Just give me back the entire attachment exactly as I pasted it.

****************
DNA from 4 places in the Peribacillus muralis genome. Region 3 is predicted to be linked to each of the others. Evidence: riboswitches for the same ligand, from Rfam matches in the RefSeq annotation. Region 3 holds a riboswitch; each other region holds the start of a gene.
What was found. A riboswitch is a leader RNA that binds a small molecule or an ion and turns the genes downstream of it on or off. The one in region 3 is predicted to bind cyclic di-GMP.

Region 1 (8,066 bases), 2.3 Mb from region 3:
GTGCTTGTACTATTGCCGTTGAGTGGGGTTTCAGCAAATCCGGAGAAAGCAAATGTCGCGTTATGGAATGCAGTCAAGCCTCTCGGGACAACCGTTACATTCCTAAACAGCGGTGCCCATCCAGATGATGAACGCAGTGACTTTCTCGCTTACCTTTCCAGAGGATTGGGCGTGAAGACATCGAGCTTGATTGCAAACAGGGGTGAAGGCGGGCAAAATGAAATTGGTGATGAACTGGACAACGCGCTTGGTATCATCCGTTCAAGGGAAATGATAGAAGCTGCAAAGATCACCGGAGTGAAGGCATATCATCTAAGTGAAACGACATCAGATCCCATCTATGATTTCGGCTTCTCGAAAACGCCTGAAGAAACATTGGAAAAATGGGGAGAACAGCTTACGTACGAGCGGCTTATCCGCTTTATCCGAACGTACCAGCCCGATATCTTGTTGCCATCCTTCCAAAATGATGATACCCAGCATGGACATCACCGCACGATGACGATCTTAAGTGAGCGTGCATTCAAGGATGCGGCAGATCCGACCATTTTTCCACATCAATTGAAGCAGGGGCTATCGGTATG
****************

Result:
DNA from 4 places in the Peribacillus muralis genome. Region 3 is predicted to be linked to each of the others. Evidence: riboswitches for the same ligand, from Rfam matches in the RefSeq annotation. Region 3 holds a riboswitch; each other region holds the start of a gene.
What was found. A riboswitch is a leader RNA that binds a small molecule or an ion and turns the genes downstream of it on or off. The one in region 3 is predicted to bind cyclic di-GMP.

Region 1 (8,066 bases), 2.3 Mb from region 3:
GTGCTTGTACTATTGCCGTTGAGTGGGGTTTCAGCAAATCCGGAGAAAGCAAATGTCGCGTTATGGAATGCAGTCAAGCCTCTCGGGACAACCGTTACATTCCTAAACAGCGGTGCCCATCCAGATGATGAACGCAGTGACTTTCTCGCTTACCTTTCCAGAGGATTGGGCGTGAAGACATCGAGCTTGATTGCAAACAGGGGTGAAGGCGGGCAAAATGAAATTGGTGATGAACTGGACAACGCGCTTGGTATCATCCGTTCAAGGGAAATGATAGAAGCTGCAAAGATCACCGGAGTGAAGGCATATCATCTAAGTGAAACGACATCAGATCCCATCTATGATTTCGGCTTCTCGAAAACGCCTGAAGAAACATTGGAAAAATGGGGAGAACAGCTTACGTACGAGCGGCTTATCCGCTTTATCCGAACGTACCAGCCCGATATCTTGTTGCCATCCTTCCAAAATGATGATACCCAGCATGGACATCACCGCACGATGACGATCTTAAGTGAGCGTGCATTCAAGGATGCGGCAGATCCGACCATTTTTCCACATCAATTGAAGCAGGGGCTATCGGTATG